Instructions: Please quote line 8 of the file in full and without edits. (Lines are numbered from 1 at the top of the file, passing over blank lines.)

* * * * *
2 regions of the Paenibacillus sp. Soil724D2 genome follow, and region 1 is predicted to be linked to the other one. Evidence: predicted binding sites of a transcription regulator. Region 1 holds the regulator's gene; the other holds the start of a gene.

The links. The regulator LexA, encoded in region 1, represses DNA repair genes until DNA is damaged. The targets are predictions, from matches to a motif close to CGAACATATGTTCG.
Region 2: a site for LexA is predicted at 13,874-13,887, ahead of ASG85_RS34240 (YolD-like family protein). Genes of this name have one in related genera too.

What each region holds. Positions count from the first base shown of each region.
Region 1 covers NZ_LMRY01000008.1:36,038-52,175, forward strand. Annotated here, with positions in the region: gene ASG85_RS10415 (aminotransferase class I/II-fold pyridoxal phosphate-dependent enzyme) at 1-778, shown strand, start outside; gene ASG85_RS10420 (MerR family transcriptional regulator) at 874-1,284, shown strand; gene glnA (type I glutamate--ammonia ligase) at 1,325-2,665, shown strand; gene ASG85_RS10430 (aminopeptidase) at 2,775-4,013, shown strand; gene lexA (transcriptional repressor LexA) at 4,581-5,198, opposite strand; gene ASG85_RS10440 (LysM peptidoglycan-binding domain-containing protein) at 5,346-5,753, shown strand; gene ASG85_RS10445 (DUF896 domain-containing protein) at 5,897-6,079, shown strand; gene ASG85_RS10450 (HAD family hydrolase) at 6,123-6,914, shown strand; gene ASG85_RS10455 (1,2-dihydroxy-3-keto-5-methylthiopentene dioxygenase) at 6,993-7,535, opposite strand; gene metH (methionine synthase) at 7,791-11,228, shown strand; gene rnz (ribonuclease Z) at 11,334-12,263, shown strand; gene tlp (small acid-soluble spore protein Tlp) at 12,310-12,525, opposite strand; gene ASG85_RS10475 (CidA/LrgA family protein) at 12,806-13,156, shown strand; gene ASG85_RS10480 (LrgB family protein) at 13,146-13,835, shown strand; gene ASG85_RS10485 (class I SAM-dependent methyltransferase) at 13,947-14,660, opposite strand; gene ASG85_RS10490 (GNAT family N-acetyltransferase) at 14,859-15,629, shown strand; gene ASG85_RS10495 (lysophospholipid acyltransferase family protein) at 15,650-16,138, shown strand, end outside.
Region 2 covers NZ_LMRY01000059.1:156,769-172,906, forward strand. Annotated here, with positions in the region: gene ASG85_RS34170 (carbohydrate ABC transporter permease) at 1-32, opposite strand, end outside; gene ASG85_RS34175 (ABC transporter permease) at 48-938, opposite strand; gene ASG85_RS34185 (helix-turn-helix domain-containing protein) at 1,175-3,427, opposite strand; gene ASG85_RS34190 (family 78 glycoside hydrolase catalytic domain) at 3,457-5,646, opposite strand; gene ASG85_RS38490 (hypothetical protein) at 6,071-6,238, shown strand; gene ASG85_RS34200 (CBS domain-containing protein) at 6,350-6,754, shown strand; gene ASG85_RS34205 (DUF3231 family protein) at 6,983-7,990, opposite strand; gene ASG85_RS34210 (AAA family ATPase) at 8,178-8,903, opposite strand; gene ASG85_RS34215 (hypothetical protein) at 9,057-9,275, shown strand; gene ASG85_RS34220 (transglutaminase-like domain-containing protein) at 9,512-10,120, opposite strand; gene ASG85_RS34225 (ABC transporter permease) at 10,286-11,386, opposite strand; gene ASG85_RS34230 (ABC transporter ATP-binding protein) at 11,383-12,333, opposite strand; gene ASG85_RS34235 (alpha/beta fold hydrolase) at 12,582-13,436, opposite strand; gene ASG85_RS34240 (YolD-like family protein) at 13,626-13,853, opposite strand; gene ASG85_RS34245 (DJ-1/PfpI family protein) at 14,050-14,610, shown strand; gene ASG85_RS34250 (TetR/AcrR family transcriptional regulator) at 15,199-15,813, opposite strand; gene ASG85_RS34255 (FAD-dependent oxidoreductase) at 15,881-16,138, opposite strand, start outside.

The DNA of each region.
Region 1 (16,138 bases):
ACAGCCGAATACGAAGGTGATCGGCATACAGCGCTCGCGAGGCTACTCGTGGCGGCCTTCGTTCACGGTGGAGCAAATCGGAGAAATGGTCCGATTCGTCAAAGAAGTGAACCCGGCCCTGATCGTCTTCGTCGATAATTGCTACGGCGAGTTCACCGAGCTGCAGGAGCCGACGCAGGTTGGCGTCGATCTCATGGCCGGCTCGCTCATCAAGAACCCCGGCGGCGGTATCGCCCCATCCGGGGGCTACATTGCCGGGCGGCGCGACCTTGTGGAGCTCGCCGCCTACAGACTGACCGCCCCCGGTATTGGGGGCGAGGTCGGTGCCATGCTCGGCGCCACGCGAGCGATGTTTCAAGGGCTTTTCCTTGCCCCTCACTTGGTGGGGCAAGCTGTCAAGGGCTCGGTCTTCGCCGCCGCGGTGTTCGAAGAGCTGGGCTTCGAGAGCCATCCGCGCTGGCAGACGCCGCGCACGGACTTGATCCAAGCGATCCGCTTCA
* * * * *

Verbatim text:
Region 1 (16,138 bases):